People often associate pears with their bland canned form, or with rare caramelized desserts; beyond that, pears don’t factor into most people’s daily thoughts. In the back of our minds, we know they exist, and that’s about it. Same with the pancreas: We’re aware that we each have this gland, yet unless it develops an issue, we barely register that it’s there. Meanwhile, the pancreas takes much of the body’s stress. And sometimes we abuse the pancreas without even realizing it by eating a combination of fried foods, rich dishes, too much table sugar, or high-fat desserts. Heartbreak, letdown, betrayal, and other forms of broken trust, as well as fear of any kind, are also hard on the pancreas.
For pancreas protection and stress assistance, we must turn to the pear. This neglected fruit helps rejuvenate this neglected and overtaxed gland, alleviating pancreatitis and helping to prevent pancreatic cancer. Pears are also amazing for other aspects of digestion. They act as an antispasmodic; help to soothe the linings of the stomach and intestinal tract; feed beneficial bacteria; starve and kill unproductive bacteria, parasites, and fungus; raise hydrochloric acid in the stomach; help prevent intestinal and stomach cancers; and reduce the bad acids produced by mucus and pathogens such as H. pylori. They also restore linings in the gut that have become damaged and calloused from bacteria.
The little granules in a pear’s flesh are loaded with phytochemicals, trace minerals, and amino acids such as valine, histidine, threonine, and lysine. The trace minerals and amino acids combine and lock onto poisons in the body such as pesticides, expelling them from your system. Trace mineral salts make pear juice high in electrolytes, which stabilizes blood sugar. Plus, pears are a great weight-loss food and heaven-sent for the liver, helping to cleanse and purify the organ and stop cirrhosis. Bring pears into your life, and you’ll see that they’re anything but boring.
If you have any of the following conditions, try bringing pears into your life:
Pancreatitis; pancreatic cancer; liver cancer; diabetes; food poisoning; hiatal hernia; gastroesophageal reflux disease (GERD); small intestinal bacterial overgrowth (SIBO); intestinal infection of H. pylori, E. coli, Salmonella, Streptococcus, and/or mold; cirrhosis of the liver; hepatitis A; hepatitis B; hepatitis C; hepatitis D; fungal infections; stomach cancer; esophageal cancer; diverticulitis; diverticulosis; shingles; herpes; migraines; obsessive-compulsive disorder (OCD); hypoglycemia
If you have any of the following symptoms, try bringing pears into your life:
Acid reflux, high cholesterol, sluggish liver, dysfunctional liver, liver heat, liver stagnation, gas, bloating, constipation, gastritis, gastric distress, food allergies, upset stomach, intestinal inflammation, intestinal scar tissue, adhesions, insulin resistance, intestinal spasms, pancreas inflammation, appendix inflammation, weight gain, inflamed skin, diarrhea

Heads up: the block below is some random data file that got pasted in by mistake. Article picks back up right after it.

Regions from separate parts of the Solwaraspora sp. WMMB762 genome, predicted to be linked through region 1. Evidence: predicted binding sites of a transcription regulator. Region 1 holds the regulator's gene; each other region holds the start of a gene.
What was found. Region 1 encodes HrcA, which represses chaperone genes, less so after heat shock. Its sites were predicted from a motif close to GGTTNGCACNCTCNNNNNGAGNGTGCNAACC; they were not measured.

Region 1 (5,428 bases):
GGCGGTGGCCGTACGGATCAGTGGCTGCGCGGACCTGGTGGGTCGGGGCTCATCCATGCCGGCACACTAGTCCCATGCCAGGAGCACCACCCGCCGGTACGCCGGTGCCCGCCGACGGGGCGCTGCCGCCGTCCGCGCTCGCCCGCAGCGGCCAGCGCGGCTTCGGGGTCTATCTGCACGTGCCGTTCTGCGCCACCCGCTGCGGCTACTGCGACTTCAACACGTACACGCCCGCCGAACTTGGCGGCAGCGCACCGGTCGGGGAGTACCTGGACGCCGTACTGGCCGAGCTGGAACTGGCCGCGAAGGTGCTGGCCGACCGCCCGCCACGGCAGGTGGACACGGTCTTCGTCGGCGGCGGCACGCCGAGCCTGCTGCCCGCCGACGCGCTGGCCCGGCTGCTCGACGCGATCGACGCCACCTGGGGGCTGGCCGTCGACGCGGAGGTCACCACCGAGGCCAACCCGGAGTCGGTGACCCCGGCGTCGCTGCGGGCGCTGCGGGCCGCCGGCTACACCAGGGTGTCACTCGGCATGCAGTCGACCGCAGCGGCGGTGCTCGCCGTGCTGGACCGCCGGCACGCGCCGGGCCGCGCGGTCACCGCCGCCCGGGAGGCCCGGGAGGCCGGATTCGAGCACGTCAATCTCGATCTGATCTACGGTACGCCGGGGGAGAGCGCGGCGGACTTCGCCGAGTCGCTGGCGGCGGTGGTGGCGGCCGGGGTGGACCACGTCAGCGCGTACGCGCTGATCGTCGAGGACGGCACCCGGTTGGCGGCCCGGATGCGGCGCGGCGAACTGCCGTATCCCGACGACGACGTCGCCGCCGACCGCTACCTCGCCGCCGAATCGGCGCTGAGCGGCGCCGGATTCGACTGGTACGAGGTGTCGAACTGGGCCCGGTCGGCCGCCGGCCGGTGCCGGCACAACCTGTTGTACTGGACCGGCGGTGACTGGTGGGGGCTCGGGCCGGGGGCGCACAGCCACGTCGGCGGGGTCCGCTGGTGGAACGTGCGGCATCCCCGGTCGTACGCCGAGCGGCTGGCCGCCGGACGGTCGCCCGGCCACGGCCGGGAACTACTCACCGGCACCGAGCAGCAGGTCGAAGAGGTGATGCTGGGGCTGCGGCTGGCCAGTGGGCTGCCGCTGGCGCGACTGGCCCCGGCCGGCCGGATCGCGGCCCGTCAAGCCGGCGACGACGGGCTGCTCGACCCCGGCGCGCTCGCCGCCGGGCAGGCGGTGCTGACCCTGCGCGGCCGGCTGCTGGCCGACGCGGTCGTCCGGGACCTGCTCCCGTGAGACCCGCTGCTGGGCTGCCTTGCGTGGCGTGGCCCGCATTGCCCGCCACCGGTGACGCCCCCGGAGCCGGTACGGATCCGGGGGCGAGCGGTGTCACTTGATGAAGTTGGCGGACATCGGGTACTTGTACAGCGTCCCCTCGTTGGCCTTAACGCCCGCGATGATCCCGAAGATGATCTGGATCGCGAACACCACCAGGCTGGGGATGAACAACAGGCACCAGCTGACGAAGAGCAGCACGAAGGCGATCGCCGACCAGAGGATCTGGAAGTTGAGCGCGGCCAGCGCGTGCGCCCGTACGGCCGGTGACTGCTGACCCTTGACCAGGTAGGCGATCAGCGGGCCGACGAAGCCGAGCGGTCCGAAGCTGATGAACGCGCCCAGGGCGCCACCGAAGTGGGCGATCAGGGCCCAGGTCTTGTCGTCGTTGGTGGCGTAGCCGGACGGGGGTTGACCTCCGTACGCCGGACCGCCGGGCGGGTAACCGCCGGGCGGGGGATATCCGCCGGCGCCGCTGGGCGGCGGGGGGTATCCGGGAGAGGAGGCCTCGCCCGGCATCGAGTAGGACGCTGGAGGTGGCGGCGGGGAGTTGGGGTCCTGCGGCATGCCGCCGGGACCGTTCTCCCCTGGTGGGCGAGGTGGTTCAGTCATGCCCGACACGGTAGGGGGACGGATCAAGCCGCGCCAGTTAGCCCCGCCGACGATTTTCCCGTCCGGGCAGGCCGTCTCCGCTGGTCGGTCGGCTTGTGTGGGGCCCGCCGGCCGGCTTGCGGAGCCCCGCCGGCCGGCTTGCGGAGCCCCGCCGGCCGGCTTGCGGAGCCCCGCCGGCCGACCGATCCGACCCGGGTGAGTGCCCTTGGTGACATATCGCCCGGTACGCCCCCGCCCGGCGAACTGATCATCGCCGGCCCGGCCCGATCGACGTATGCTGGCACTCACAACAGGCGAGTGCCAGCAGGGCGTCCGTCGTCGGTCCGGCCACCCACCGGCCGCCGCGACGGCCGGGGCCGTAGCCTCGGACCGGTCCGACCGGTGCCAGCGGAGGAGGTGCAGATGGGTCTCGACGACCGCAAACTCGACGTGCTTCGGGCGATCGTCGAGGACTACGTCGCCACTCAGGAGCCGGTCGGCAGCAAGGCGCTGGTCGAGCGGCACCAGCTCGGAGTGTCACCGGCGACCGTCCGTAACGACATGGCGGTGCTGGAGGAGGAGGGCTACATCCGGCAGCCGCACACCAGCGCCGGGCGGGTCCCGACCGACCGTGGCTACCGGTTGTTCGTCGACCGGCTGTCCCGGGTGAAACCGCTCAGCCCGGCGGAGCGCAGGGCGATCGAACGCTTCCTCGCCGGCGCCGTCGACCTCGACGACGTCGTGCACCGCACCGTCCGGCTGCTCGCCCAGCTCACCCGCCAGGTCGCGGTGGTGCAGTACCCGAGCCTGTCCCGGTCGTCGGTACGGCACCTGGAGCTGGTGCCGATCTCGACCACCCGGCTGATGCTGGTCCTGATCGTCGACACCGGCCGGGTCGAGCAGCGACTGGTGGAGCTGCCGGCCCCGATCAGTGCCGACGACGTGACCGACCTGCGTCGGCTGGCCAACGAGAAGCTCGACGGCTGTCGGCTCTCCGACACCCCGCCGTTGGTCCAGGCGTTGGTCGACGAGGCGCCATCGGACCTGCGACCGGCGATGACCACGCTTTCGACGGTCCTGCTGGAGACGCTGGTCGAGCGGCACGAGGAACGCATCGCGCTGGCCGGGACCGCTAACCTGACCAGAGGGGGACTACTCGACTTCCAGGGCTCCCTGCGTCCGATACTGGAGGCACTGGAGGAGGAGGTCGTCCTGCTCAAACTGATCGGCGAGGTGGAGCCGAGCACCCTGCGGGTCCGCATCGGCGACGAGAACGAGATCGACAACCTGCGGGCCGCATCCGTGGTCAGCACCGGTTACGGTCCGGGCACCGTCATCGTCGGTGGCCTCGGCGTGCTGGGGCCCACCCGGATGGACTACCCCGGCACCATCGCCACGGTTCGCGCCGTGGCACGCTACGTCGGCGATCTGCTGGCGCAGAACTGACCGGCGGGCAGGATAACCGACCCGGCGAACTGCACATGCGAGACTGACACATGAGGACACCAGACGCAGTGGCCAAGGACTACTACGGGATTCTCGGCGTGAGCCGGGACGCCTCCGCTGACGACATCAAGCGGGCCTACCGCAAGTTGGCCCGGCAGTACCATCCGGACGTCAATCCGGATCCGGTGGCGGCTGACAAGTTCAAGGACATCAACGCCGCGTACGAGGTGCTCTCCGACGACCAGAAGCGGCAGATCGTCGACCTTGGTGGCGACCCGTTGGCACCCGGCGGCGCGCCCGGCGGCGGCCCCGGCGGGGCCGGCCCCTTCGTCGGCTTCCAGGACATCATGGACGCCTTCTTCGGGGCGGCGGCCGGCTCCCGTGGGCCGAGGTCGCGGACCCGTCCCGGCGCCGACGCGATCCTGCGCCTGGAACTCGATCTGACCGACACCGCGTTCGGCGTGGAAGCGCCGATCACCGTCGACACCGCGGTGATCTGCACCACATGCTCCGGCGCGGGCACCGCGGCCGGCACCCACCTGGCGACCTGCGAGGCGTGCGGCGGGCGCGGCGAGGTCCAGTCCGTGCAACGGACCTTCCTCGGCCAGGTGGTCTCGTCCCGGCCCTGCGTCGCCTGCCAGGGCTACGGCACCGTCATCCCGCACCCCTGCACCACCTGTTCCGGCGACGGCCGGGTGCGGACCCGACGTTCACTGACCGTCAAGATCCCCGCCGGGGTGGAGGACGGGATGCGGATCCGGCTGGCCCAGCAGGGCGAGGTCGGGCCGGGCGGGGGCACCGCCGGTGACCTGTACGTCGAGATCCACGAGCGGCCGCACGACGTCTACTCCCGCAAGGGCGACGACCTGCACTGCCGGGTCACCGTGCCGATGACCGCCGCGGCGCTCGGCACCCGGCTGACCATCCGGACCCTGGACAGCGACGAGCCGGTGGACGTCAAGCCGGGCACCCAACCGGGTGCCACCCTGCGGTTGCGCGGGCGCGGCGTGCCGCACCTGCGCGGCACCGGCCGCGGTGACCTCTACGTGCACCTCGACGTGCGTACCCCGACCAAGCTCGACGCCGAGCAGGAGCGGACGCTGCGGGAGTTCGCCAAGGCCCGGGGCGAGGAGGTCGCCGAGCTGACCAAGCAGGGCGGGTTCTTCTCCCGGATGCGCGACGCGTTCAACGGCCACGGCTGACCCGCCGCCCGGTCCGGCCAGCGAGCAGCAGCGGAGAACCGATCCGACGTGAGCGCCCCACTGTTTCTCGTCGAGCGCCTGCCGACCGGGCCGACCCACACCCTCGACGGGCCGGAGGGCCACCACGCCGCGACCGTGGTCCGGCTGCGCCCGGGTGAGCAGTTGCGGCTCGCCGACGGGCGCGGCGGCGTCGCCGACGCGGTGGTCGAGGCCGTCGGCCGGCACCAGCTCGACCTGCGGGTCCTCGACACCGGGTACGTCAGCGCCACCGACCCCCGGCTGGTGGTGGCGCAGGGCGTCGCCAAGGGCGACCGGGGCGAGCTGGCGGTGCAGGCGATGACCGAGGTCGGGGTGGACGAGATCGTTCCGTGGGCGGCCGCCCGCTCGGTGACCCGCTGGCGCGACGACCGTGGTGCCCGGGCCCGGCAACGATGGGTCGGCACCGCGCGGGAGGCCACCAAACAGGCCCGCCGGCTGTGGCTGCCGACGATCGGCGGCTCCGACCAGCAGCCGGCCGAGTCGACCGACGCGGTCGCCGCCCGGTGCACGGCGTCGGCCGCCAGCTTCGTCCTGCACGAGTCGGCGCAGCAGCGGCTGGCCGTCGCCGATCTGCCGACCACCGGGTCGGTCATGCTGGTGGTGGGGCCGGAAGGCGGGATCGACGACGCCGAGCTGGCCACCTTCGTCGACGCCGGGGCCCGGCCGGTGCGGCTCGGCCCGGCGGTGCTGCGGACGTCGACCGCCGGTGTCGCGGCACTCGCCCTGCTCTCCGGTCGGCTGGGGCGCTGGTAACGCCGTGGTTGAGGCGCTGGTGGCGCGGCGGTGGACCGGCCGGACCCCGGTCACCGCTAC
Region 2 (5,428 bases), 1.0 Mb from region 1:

An overburdened, overstressed, and overheated pancreas and liver are often behind someone’s unsettled emotions such as frustration, irritation, uneasiness, or lack of peace. Pears are the ideal food to remedy this situation, because they are the ultimate cooling tonic, especially for the liver and pancreas.
The pear’s simplicity is a lesson for us all. Here’s a fruit that’s not complicated in the least, not flashy, exotic, hard to find, nor hard to eat—and that doesn’t reduce its power by one ounce. Gentle, unassuming, and quietly beautiful, pears can care for your body in a particular manner that no other fruit can. They teach us that we don’t have to cry out for attention or sit in resentment of not being noticed. We, too, can hold on to our true selves and fully possess our power without any need for show.
• Each phase of a pear’s ripening process has value. When a pear is hard and crunchy, that means its fiber content is high, which lowers bad cholesterol and sweeps out mucus, pathogens, and other debris from the intestinal tract. Crunchy pear slices are a great addition to salads. When a pear is soft and juicy, its glucose levels are higher, and it’s very easy to digest. Blended, ripe pear is an ideal food for someone recovering from food poisoning or another circumstance that kept her or him from eating.
• Pears are best eaten between breakfast and lunch, or in the late afternoon (shortly before dinner). They act as an appetite suppressant and stomach tonic to prevent you from craving sweets or overeating at meals.
• As a substitute for apple, try ripe pear in your fresh green-juice blends.
Cinnamon Baked Pears with Toasted Walnuts
Tender pears filled with warm maple syrup and toasted walnuts—this dish is comforting and perfect for chilly winter days. The aroma of the cinnamon baking in the oven will fill the whole house with warmth, and the end result will leave everyone feeling cozy and full. These are incredibly simple to make and a big hit with kids and adults alike.
4 pears, any variety
2 tablespoons maple syrup
1/4 cup chopped walnuts
1/2 teaspoon cinnamon
Preheat the oven to 350°F. Slice the pears in half lengthwise and remove the seeds. Arrange the pear halves face up on a baking tray. Drizzle each pear half with maple syrup, brushing over the face of the pear and leaving some inside the center. Divide the walnuts evenly into the centers of the pears and sprinkle cinnamon over the top of each. Bake for 20 to 30 minutes, until the pears are tender and cooked through. Serve warm from the oven and enjoy!
Makes 2 to 4 servings
Excerpt from the #1 New York Times Bestselling book Life-Changing Foods